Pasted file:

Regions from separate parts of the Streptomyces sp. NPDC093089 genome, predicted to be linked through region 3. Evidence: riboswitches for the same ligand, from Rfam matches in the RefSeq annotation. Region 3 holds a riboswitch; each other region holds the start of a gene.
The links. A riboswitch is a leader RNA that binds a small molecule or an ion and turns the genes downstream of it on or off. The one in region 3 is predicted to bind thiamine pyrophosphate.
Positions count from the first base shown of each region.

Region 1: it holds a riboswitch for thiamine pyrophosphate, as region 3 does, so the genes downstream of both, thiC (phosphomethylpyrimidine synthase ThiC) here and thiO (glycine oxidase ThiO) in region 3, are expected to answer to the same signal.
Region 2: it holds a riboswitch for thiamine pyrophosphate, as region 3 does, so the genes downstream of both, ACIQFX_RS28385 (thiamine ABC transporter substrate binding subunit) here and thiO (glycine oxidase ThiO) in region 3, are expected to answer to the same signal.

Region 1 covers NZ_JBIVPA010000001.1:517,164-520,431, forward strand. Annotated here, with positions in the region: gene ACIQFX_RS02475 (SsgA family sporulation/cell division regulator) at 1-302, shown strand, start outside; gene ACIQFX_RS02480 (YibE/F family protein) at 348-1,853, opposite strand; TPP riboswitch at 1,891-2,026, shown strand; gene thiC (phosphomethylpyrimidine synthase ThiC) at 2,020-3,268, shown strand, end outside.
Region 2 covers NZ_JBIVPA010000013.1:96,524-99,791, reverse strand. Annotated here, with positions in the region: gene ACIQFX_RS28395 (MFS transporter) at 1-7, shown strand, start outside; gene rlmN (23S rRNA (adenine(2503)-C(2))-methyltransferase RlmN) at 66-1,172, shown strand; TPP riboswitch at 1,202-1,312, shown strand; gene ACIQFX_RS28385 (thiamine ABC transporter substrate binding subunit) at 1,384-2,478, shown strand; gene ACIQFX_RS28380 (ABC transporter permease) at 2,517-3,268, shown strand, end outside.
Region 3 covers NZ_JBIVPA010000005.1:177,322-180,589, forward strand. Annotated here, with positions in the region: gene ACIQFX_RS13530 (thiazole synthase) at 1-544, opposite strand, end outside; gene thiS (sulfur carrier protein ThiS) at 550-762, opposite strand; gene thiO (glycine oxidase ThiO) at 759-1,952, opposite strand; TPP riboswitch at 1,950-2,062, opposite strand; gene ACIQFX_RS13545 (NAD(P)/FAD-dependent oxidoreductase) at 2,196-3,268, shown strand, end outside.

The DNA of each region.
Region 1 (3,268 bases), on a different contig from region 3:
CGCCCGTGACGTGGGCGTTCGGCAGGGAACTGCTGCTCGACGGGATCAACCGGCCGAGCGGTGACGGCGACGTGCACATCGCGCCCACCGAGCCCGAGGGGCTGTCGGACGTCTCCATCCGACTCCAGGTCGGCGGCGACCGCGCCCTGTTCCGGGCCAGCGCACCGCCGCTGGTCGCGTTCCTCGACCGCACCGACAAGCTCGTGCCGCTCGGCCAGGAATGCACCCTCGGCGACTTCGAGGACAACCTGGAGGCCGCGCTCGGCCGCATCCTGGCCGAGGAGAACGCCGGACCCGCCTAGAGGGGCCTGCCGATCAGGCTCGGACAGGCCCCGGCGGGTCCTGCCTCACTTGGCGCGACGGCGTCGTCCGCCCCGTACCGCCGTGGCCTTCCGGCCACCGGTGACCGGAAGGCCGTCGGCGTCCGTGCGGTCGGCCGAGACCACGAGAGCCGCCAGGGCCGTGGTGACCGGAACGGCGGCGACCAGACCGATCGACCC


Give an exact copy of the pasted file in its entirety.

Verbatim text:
Regions from separate parts of the Streptomyces sp. NPDC093089 genome, predicted to be linked through region 3. Evidence: riboswitches for the same ligand, from Rfam matches in the RefSeq annotation. Region 3 holds a riboswitch; each other region holds the start of a gene.
The links. A riboswitch is a leader RNA that binds a small molecule or an ion and turns the genes downstream of it on or off. The one in region 3 is predicted to bind thiamine pyrophosphate.
Positions count from the first base shown of each region.

Region 1: it holds a riboswitch for thiamine pyrophosphate, as region 3 does, so the genes downstream of both, thiC (phosphomethylpyrimidine synthase ThiC) here and thiO (glycine oxidase ThiO) in region 3, are expected to answer to the same signal.
Region 2: it holds a riboswitch for thiamine pyrophosphate, as region 3 does, so the genes downstream of both, ACIQFX_RS28385 (thiamine ABC transporter substrate binding subunit) here and thiO (glycine oxidase ThiO) in region 3, are expected to answer to the same signal.

Region 1 covers NZ_JBIVPA010000001.1:517,164-520,431, forward strand. Annotated here, with positions in the region: gene ACIQFX_RS02475 (SsgA family sporulation/cell division regulator) at 1-302, shown strand, start outside; gene ACIQFX_RS02480 (YibE/F family protein) at 348-1,853, opposite strand; TPP riboswitch at 1,891-2,026, shown strand; gene thiC (phosphomethylpyrimidine synthase ThiC) at 2,020-3,268, shown strand, end outside.
Region 2 covers NZ_JBIVPA010000013.1:96,524-99,791, reverse strand. Annotated here, with positions in the region: gene ACIQFX_RS28395 (MFS transporter) at 1-7, shown strand, start outside; gene rlmN (23S rRNA (adenine(2503)-C(2))-methyltransferase RlmN) at 66-1,172, shown strand; TPP riboswitch at 1,202-1,312, shown strand; gene ACIQFX_RS28385 (thiamine ABC transporter substrate binding subunit) at 1,384-2,478, shown strand; gene ACIQFX_RS28380 (ABC transporter permease) at 2,517-3,268, shown strand, end outside.
Region 3 covers NZ_JBIVPA010000005.1:177,322-180,589, forward strand. Annotated here, with positions in the region: gene ACIQFX_RS13530 (thiazole synthase) at 1-544, opposite strand, end outside; gene thiS (sulfur carrier protein ThiS) at 550-762, opposite strand; gene thiO (glycine oxidase ThiO) at 759-1,952, opposite strand; TPP riboswitch at 1,950-2,062, opposite strand; gene ACIQFX_RS13545 (NAD(P)/FAD-dependent oxidoreductase) at 2,196-3,268, shown strand, end outside.

The DNA of each region.
Region 1 (3,268 bases), on a different contig from region 3:
CGCCCGTGACGTGGGCGTTCGGCAGGGAACTGCTGCTCGACGGGATCAACCGGCCGAGCGGTGACGGCGACGTGCACATCGCGCCCACCGAGCCCGAGGGGCTGTCGGACGTCTCCATCCGACTCCAGGTCGGCGGCGACCGCGCCCTGTTCCGGGCCAGCGCACCGCCGCTGGTCGCGTTCCTCGACCGCACCGACAAGCTCGTGCCGCTCGGCCAGGAATGCACCCTCGGCGACTTCGAGGACAACCTGGAGGCCGCGCTCGGCCGCATCCTGGCCGAGGAGAACGCCGGACCCGCCTAGAGGGGCCTGCCGATCAGGCTCGGACAGGCCCCGGCGGGTCCTGCCTCACTTGGCGCGACGGCGTCGTCCGCCCCGTACCGCCGTGGCCTTCCGGCCACCGGTGACCGGAAGGCCGTCGGCGTCCGTGCGGTCGGCCGAGACCACGAGAGCCGCCAGGGCCGTGGTGACCGGAACGGCGGCGACCAGACCGATCGACCC